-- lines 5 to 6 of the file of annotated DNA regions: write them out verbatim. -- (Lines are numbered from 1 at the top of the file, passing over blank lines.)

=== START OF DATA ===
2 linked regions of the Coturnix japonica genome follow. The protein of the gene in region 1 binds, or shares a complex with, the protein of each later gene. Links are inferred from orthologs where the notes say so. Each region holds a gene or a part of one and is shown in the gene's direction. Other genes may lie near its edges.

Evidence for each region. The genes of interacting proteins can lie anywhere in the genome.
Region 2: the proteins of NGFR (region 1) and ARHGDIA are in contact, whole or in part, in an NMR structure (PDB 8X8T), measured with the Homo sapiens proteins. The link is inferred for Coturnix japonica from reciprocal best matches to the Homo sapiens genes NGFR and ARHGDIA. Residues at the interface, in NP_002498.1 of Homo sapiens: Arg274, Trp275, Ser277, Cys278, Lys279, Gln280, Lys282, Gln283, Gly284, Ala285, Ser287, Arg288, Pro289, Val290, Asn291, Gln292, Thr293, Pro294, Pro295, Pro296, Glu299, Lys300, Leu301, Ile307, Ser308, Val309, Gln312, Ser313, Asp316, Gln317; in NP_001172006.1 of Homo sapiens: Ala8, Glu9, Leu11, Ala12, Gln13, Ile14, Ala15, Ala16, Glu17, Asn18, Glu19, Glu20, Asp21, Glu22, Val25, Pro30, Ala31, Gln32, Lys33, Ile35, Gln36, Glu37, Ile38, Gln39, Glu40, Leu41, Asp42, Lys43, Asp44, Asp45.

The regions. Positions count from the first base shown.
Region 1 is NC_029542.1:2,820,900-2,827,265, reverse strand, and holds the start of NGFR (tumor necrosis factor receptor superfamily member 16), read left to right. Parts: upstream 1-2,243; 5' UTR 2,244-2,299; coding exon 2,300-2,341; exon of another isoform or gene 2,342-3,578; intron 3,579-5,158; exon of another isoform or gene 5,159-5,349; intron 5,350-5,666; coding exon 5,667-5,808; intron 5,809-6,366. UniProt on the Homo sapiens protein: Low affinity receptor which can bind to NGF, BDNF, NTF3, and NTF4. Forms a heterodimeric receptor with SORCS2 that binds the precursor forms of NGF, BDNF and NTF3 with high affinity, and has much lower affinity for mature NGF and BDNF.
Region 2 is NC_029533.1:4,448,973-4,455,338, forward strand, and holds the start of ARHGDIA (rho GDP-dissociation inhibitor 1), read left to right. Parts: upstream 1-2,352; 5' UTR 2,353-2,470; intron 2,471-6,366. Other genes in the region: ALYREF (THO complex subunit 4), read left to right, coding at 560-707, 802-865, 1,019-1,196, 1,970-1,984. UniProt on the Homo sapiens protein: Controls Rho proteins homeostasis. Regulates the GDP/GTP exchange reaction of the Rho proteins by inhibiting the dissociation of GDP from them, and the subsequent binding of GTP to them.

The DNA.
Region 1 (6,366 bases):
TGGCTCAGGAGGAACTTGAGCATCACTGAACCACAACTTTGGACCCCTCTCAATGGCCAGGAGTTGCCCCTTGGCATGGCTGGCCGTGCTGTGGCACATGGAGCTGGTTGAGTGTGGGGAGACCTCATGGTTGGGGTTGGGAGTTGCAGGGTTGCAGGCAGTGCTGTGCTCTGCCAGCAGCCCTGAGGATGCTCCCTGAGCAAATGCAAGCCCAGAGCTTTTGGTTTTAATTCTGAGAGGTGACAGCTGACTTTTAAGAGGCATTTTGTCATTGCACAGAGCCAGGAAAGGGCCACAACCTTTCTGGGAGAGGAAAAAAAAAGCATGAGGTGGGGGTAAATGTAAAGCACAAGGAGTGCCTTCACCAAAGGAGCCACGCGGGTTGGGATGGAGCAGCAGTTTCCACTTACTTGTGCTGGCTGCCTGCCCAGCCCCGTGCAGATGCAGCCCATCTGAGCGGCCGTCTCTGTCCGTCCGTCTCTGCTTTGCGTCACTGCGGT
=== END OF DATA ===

Region 1 is NC_029542.1:2,820,900-2,827,265, reverse strand, and holds the start of NGFR (tumor necrosis factor receptor superfamily member 16), read left to right. Parts: upstream 1-2,243; 5' UTR 2,244-2,299; coding exon 2,300-2,341; exon of another isoform or gene 2,342-3,578; intron 3,579-5,158; exon of another isoform or gene 5,159-5,349; intron 5,350-5,666; coding exon 5,667-5,808; intron 5,809-6,366. UniProt on the Homo sapiens protein: Low affinity receptor which can bind to NGF, BDNF, NTF3, and NTF4. Forms a heterodimeric receptor with SORCS2 that binds the precursor forms of NGF, BDNF and NTF3 with high affinity, and has much lower affinity for mature NGF and BDNF.
Region 2 is NC_029533.1:4,448,973-4,455,338, forward strand, and holds the start of ARHGDIA (rho GDP-dissociation inhibitor 1), read left to right. Parts: upstream 1-2,352; 5' UTR 2,353-2,470; intron 2,471-6,366. Other genes in the region: ALYREF (THO complex subunit 4), read left to right, coding at 560-707, 802-865, 1,019-1,196, 1,970-1,984. UniProt on the Homo sapiens protein: Controls Rho proteins homeostasis. Regulates the GDP/GTP exchange reaction of the Rho proteins by inhibiting the dissociation of GDP from them, and the subsequent binding of GTP to them.